In a season that had seen many historic moments, the Royals came within inches of adding one more on the final day. Instead, they had to settle for a 4-0 win over Minnesota in which the Twins were held to one hit.
Royals starter Paul Splittorff teamed up with starter Rich Gale, who was getting some work to keep sharp in case he was needed in the playoffs, on the one-hitter. There was no drama, as Minnesota third baseman John Castino singled in the first inning. However, Splittorff came within inches of catching the line drive or at least knocking it down, and Minnesota did not really come close to a hit the rest of the game.
Castino’s single followed a leadoff walk to Gary Ward, but after a bunt moved the runners up, Splittorff coaxed two ground balls out of the next two hitters to keep the Twins from scoring.
After a one-out error in the second, Splittorff retired 11 straight hitters before turning the game over to Gale following the fifth inning. The strong outing was a relief for the Royals, as Splittorff had recently tweaked his back while working around his house. The veteran lefthander had missed time earlier in the year following back spasms, so there was a bit of concern about his health. But he looked ready to take on the Yankees in this one.
Gale issued two walks as he pitched the last four innings, but his second strong outing of the week was also encouraging for the Royals. Gale had battled shoulder tendinitis for several weeks, but had still been awarded the fourth starter spot in the playoff rotation.
The Royals got all the offense they needed in the third inning. Facing Twins starter Darrell Jackson, Manny Castillo started the inning by reaching on an error. After a groundout, U L Washington drew a walk. Hal McRae continued his late-season hot streak with his 14th home run of the year (and third in three games), staking Kansas City to a 3-0 lead.
Kansas City’s final run came in the seventh. Darrell Porter led off with a walk. Dave Chalk doubled, advancing pinch-runner Jerry Terrell to third. With one out, Willie Wilson’s grounder to short brought in Terrell, although Chalk was thrown out at third on the play.
With the win, the Royals finished the season with a 97-65 mark, which is still the second-best record in franchise history. They took two of three games in the final regular-season series but finished the year with a 5-8 mark against the Twins. However, they did also finish with a 49-32 home record. Kansas City won the AL West by 14 games over Oakland, easily the biggest advantage in any division race.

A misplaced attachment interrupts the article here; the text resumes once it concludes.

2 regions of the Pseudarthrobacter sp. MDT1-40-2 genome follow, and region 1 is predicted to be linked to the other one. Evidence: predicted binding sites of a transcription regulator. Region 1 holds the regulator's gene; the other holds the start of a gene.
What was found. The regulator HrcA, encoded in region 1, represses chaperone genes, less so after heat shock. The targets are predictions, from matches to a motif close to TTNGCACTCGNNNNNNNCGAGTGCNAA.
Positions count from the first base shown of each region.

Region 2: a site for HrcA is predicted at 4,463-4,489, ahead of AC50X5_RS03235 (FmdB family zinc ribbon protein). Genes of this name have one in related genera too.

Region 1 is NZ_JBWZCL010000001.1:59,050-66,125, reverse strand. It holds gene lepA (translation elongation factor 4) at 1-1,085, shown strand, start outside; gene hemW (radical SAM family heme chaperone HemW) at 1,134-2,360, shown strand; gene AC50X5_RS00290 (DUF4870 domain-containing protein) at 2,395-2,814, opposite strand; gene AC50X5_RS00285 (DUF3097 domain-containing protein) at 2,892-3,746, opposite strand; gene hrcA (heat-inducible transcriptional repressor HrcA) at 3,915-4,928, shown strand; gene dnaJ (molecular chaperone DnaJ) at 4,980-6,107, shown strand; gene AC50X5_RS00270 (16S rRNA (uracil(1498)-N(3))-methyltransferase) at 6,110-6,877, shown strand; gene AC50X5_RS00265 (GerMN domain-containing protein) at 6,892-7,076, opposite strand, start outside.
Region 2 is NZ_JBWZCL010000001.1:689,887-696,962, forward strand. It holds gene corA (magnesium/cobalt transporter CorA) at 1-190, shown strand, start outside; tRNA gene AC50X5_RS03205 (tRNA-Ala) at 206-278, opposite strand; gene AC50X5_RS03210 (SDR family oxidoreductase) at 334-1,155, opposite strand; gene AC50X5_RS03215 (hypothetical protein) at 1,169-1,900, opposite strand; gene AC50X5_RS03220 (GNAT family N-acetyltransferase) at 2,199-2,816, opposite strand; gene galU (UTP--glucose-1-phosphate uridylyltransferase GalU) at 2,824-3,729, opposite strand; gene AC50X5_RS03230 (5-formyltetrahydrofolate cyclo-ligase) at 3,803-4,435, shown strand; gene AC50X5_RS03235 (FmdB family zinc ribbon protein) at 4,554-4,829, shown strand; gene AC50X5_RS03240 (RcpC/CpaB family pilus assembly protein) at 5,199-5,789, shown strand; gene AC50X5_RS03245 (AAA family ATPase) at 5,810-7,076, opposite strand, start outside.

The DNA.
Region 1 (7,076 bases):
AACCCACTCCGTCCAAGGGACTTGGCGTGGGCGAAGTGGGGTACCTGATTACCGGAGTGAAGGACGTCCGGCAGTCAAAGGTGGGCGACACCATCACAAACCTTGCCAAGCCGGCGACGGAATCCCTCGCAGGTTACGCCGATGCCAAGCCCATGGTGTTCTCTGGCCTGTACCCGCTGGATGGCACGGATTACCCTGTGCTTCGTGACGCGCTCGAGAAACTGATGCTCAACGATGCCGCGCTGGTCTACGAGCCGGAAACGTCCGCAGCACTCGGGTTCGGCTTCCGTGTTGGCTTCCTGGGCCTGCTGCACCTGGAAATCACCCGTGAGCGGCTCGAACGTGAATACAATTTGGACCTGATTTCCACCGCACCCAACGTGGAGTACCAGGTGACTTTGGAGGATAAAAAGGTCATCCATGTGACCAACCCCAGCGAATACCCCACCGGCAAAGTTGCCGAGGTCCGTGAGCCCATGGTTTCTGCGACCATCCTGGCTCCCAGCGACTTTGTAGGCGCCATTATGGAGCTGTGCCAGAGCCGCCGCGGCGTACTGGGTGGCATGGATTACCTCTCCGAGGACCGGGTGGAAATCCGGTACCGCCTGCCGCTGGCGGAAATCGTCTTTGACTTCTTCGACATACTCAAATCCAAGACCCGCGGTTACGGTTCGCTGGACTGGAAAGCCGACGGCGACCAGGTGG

George Brett watch: With nothing to play for and the American League batting title well in hand (and with enough plate appearances to qualify for the title), Brett got a well-deserved day off. It’s a good thing, too– a .389 or .391 average wouldn’t have quite the same ring to it. Final season stats: .390/.454/.664
Box score and play-by-play: https://www.baseball-reference.com/boxes/KCA/KCA198010050.shtml
1980 baseball news: The Los Angeles Dodgers kept their season alive for one more day, capping an incredible sweep of the Houston Astros with a 4-3 win. Ron Cey hit a two-run home run in the eighth to put the Dodgers ahead to stay. Houston had entered the weekend needing just one win for the first division title in franchise history; now they would need to win a one-game playoff in Los Angeles to advance to the postseason.
1980 sports news: The Chiefs picked up their first win of the season, surprising the Oakland Raiders with a 31-17 win in Oakland. Kansas City had managed just 50 total points in the first four games of the season but scored all 31 points in the first half of this one. The Chiefs’ defense helped out, returning two fumbles for touchdowns. They also intercepted Raiders quarterback Jim Plunkett five times.